Goulash – a tasty history (15)

Paprika spread from Spain quickly over the Habsburg countries, but it still took a long time before it reached Hungary, which was under Turkish rule since the disastrous Battle of Mohács, 29 August 1526, in which King Lajos was killed along with the flower of the Hungarian nobility. Three years later the Turks stood at the gates of Vienna, and the smoke plumes and the death cries that rose from the surrounding villages left no doubt about the intentions of their visit. The city did not fall, but the relations between the Ottomans and the family Habsburg had so far dropped below freezing point that there could be no question of a friendly exchange of exotic plants.

Goulash - a tasty history (15)
How the peppers did reach the Ottoman lands can not be said with certainty. Perhaps the Turks came into contact with it during their attempts to oust the Portuguese from the coast of India, who formed a serious threat to their monopoly on the pepper trade since Vasco da Gama’s successful expedition. More likely is that they learned about the plant from Venetian merchants, or maybe the seeds came to Turkey via the northern trade route through Holland, the Baltic and Russia. In Germany the plant was -under the name of siliquastrum (¹) – first mentioned in 1542 by Leonhart Fuchs in his “Historia stirpium Commentarii insignia” (Noteworthy reflections on the history of plants). According to Fuchs the plant was, although only a few years known in Germany, already widely used in ornamental gardens.

In Hungary we come across the plant for the first time in 1569, when a noble lady by the name of Margaret Széchy, famous for her collection of rare plants, placed an order for vörös török bors, red Turkish pepper, for her ornamental garden. Which proves, by the way, that the plant reached Hungary by way of Turkey. Other names that were used are pogánypaprika and tatárka bors: pagan pepper and tatar pepper. The priest, philosopher and linguist Albert Szenczi Molnár (1574 – 1634) also called it Turkish pepper, and under that name we find the plant in the “Posoni kert” (the garden of Poszony), a book from 1664 about gardening by the Jesuit János Lippay. The garden in question was the then famous garden complex surrounding the summer residence of the elder brother of János, Count György Lippay, Archbishop of Esztergom and Primate of Hungary. In his “Hungariae antiquae et novae prodromus” from 1723, Lutheran clergyman and uomo universalis Mátyás Bel calls it no longer Turkish but Hungarian pepper, and writes that it is so sharp that it can blind you if it gets in your eyes.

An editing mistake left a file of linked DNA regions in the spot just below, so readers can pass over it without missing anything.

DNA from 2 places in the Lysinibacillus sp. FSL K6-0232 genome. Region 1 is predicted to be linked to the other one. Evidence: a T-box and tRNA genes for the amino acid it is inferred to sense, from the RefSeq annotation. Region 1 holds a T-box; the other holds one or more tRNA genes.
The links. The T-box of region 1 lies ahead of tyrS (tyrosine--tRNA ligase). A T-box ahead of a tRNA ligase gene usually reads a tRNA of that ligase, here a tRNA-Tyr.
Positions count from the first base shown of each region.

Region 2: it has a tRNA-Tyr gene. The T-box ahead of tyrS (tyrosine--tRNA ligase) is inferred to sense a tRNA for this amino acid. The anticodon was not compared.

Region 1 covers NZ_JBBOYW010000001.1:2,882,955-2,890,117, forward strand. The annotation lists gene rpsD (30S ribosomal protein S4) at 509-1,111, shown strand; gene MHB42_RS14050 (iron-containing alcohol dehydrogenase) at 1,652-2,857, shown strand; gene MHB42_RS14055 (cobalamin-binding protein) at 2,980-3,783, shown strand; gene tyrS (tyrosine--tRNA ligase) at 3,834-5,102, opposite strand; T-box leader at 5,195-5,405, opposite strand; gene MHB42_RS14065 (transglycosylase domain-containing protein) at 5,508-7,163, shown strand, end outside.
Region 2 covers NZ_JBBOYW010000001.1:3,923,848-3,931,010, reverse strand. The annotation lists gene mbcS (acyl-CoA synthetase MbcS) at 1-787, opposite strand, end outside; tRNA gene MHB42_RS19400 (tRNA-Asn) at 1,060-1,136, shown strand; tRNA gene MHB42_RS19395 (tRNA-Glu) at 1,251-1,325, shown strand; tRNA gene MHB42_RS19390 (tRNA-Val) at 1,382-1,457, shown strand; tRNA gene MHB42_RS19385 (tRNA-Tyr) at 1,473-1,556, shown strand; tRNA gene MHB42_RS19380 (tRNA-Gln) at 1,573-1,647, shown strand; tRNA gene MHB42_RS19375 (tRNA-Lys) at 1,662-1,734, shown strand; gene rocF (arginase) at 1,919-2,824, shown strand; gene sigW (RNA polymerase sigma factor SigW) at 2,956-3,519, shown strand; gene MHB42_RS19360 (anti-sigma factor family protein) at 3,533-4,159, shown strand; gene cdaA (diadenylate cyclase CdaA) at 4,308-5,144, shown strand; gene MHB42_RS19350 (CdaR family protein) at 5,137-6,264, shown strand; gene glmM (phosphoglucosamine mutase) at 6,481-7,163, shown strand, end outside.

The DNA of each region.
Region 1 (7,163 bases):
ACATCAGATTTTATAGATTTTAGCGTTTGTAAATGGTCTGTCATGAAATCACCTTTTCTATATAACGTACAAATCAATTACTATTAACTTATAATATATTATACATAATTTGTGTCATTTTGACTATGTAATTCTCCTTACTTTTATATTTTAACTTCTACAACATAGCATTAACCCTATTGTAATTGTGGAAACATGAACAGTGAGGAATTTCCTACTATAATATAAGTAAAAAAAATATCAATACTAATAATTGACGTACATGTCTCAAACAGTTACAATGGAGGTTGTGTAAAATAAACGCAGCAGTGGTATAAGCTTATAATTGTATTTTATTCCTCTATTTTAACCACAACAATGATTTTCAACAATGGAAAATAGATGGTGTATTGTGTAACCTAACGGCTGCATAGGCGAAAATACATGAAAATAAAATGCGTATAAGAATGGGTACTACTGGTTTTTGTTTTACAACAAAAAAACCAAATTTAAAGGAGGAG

The name “paprika” appears for the first time in a Slavic dictionary in 1742, and later, in 1758, in an inventory of the convent of the Franciscans in Szeged. In 1780 the Capuchin monk Peregrine Ubaldus, traveling through Sárköz, the area around Kalocsa, describes in an unflattering way the locals, who seem to him more like “aquatic animals than people, unrepentant descendants of Huns and Mongols, heretics, who live in mud plastered houses and feed on dried fish and raw lard”. He adds: “Condimentum ciborum est una rubra bestia, quam bobriga vocant, sed mordet, sicut jabolus”. (“The seasoning of their food is a red beast called bobriga, but stings like the devil”).

(¹) The name, siliquastrum (“big pod” because of the elongated fruit), Fuchs adopted from Pliny the Elder’s “Natural History”, although it is unlikely that the plant Pliny described was the same. Other names that Fuchs gives are “piper Hispanum”, “Piper Indianum”, “Calechutischer Pfeffer” and “Indianischer Pfeffer”.

© 2016, Marcel Wick



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